In case you need to keep track: http://communities.washingtontimes.com/neighborhood/tygrrrr-express/2013/jun/10/updated-obama-scandals-user-handbook/

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    • William, I appreciate that you took the time to prepare a rather well thought out response. Just to hit on some of your key points:

      First of all, I wasn’t trying to indicate that I thought that Prism was a bigger civil liberties threat. I just didn’t want to really write or make any judgment on Prism because I hadn’t had the time to educate myself on the program from news accounts as I had on the phone program. I wanted to make sure I kept Prism totally separate from discussion of the phone program. I’ve spent the last week reading and watching talking heads on TV conflate the two programs as if they are one and the same, and I think the legal issues are totally different, and I wanted to be clear that my opinions were about the phone program.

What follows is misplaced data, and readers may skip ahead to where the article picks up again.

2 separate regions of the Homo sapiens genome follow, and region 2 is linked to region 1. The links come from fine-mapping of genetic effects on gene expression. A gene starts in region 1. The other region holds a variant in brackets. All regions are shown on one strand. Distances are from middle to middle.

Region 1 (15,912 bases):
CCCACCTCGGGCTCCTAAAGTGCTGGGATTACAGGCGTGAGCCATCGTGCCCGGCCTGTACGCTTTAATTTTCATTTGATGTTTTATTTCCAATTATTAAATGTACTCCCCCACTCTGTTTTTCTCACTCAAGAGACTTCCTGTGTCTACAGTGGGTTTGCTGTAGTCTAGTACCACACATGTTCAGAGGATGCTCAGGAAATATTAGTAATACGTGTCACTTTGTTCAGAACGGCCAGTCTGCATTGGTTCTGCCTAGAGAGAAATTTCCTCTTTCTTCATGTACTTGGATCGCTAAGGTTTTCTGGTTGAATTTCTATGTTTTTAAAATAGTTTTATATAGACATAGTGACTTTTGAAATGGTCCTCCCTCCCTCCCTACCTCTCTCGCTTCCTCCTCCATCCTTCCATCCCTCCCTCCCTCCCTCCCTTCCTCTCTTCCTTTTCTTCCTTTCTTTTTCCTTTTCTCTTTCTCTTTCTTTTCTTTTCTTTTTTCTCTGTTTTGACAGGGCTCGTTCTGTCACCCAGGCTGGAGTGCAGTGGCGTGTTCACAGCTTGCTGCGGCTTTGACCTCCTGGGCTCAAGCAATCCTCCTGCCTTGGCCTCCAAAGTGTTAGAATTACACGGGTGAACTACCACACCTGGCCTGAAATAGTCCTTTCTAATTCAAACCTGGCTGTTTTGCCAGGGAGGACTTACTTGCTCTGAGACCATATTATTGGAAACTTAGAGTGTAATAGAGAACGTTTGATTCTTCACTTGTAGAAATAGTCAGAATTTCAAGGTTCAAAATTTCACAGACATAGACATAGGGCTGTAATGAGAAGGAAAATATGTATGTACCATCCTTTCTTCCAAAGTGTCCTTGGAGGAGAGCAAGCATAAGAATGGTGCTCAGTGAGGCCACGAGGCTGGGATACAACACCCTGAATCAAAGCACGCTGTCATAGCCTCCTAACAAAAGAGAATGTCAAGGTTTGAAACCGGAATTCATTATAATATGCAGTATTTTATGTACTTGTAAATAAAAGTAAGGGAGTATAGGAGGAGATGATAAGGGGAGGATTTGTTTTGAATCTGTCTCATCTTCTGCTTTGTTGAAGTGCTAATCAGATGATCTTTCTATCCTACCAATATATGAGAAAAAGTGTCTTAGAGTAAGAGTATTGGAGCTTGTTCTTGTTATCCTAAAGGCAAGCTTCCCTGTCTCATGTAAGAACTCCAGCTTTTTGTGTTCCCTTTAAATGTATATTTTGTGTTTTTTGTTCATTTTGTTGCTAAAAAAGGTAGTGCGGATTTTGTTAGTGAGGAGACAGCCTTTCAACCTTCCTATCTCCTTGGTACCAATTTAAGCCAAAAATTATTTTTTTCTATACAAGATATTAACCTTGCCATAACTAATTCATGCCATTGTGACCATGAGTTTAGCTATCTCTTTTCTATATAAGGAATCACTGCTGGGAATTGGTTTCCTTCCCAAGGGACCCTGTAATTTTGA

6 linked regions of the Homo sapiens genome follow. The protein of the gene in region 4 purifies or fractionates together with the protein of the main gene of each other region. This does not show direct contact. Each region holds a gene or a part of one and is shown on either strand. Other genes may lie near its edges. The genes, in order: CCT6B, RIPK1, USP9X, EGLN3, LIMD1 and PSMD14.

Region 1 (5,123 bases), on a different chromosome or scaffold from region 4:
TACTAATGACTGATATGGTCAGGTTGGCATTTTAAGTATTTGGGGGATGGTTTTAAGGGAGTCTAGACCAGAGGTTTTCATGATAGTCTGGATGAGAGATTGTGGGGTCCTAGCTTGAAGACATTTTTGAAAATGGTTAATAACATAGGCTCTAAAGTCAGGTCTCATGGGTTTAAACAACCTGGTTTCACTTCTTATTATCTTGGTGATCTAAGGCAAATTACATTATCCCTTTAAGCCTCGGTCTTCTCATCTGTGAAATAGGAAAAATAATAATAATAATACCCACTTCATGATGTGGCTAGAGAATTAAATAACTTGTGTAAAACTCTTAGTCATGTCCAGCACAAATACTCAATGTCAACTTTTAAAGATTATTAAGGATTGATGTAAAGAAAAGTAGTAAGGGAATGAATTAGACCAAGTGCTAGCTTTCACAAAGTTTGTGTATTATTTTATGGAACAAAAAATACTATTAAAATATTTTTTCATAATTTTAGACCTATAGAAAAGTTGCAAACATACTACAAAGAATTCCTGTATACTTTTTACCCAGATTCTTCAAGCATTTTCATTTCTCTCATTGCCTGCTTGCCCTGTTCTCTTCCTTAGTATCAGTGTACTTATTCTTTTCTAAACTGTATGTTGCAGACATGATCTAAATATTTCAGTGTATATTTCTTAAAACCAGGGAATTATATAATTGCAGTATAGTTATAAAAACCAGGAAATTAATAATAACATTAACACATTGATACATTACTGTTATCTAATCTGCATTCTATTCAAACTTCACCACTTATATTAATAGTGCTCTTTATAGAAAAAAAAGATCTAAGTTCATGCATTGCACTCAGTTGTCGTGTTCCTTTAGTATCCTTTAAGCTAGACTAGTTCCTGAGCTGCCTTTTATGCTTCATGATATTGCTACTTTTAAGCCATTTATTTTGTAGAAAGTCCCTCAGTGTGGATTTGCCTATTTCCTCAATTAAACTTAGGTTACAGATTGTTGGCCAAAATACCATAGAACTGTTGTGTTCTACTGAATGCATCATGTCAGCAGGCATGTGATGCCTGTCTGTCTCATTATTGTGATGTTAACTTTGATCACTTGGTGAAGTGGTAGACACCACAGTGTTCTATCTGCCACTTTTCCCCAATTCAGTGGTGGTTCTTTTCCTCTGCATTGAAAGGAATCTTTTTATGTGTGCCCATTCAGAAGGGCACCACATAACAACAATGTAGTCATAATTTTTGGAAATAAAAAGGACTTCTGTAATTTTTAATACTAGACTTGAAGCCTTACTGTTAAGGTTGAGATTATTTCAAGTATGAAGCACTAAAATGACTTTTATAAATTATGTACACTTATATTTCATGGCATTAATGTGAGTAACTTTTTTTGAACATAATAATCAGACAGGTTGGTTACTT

One thing at a time you know…

      It seems we agree on the basic legality of the phone metadata program. Where we part is that you seem to feel that the program data is ripe for abuse by the current administration. The abuse of this data seems much more plausible coming right after the disclosure of the abuses by the IRS, which took what is supposedly protected data of donors to Tea Party-like groups and leaked it to their political opponents (and allies of the administration) like Pro Publica; and of course the deliberate stonewalling on the applications of groups that had Tea Party, Liberty, or 9/12 in the names. One can’t help but sigh at the idea that “Liberty” would find itself as a word of suspicion. But such is 21st Century America.